Putting cus­tomers to work

Business Spotlight - - UNITED STATES -

No one com­plains about the food at Sou­vla, a Greek restau­rant in San Fran­cisco. That’s be­cause it’s ex­cel­lent. But some might com­plain about the ser­vice. That’s be­cause there isn’t any — or at least not much.

Sou­vla is one of a grow­ing num­ber of U.S. restau­rants that make cus­tomers do the work of servers. If you eat there, you can ex­pect to have to find your own ta­ble, pour your own wa­ter, and carry it to the ta­ble. If you want an­other glass of wine, you have to go to the counter and pick it up.

The New York Times re­ports that high la­bor costs are partly to blame. Cal­i­for­nia raised its min­i­mum wage to $15 (€13) an hour in 2018. Em­ploy­ers with 20 work­ers or more must also pro­vide health­care ben­e­fits, sick leave, and parental leave. Mean­while, restau­rant staffers say that hous­ing is so ex­pen­sive in San Fran­cisco that they can’t af­ford to live there.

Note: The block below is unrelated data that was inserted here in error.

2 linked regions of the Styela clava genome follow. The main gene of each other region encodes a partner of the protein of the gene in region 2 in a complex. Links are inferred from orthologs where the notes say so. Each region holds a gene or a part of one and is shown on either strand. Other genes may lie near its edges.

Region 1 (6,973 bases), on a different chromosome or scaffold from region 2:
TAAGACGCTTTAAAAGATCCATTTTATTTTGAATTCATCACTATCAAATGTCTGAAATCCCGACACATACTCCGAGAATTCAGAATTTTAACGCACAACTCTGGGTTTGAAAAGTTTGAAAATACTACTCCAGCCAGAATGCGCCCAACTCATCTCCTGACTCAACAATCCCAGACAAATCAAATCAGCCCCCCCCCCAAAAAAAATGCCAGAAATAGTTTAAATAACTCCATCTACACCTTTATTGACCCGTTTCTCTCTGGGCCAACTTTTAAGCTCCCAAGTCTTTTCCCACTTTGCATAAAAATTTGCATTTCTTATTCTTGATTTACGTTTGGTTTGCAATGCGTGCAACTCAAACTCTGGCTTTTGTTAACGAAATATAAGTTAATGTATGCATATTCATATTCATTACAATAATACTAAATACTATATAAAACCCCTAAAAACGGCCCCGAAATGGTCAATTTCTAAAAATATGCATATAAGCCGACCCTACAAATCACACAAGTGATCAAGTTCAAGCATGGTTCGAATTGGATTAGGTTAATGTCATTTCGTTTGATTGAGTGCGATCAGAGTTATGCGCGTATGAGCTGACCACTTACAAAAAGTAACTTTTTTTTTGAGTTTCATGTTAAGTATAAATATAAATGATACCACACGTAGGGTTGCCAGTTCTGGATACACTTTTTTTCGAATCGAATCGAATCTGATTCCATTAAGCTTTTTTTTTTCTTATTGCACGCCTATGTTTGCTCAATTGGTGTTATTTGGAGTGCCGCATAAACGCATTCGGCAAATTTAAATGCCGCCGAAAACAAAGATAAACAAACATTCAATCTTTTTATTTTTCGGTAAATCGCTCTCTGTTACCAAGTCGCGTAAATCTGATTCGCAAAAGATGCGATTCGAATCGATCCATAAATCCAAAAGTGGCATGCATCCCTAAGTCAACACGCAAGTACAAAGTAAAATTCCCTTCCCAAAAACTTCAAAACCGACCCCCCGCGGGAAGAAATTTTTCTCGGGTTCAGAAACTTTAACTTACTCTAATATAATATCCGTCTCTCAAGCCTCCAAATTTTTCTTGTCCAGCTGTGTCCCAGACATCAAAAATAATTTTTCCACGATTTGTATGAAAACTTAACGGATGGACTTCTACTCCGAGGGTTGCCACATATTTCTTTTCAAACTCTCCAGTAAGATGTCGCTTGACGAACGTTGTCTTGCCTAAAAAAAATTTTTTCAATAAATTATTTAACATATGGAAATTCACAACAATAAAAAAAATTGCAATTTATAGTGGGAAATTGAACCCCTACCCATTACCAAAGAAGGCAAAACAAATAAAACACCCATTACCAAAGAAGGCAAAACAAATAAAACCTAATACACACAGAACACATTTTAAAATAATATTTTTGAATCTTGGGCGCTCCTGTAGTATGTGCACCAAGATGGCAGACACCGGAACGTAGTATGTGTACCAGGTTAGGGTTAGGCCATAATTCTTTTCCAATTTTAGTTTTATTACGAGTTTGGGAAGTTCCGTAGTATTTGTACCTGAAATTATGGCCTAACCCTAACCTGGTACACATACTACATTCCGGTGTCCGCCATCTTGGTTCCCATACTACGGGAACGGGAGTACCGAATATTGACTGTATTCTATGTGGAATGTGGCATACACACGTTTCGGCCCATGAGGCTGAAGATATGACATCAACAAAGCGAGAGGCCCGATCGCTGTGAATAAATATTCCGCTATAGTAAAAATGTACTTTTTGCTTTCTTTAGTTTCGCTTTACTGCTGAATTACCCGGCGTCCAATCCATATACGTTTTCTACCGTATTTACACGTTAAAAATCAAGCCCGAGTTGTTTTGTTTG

An­jan Mi­tra, who owns two top In­dian restau­rants, says he would have to charge $20 for a burger to meet staff costs. Since kitchen staff is nec­es­sary to pre­pare the food, “some­thing [had] to give,” Mi­tra com­ments. “And that is what we did — we got rid of our servers.”

Serve your­self: mod­ern restau­rant

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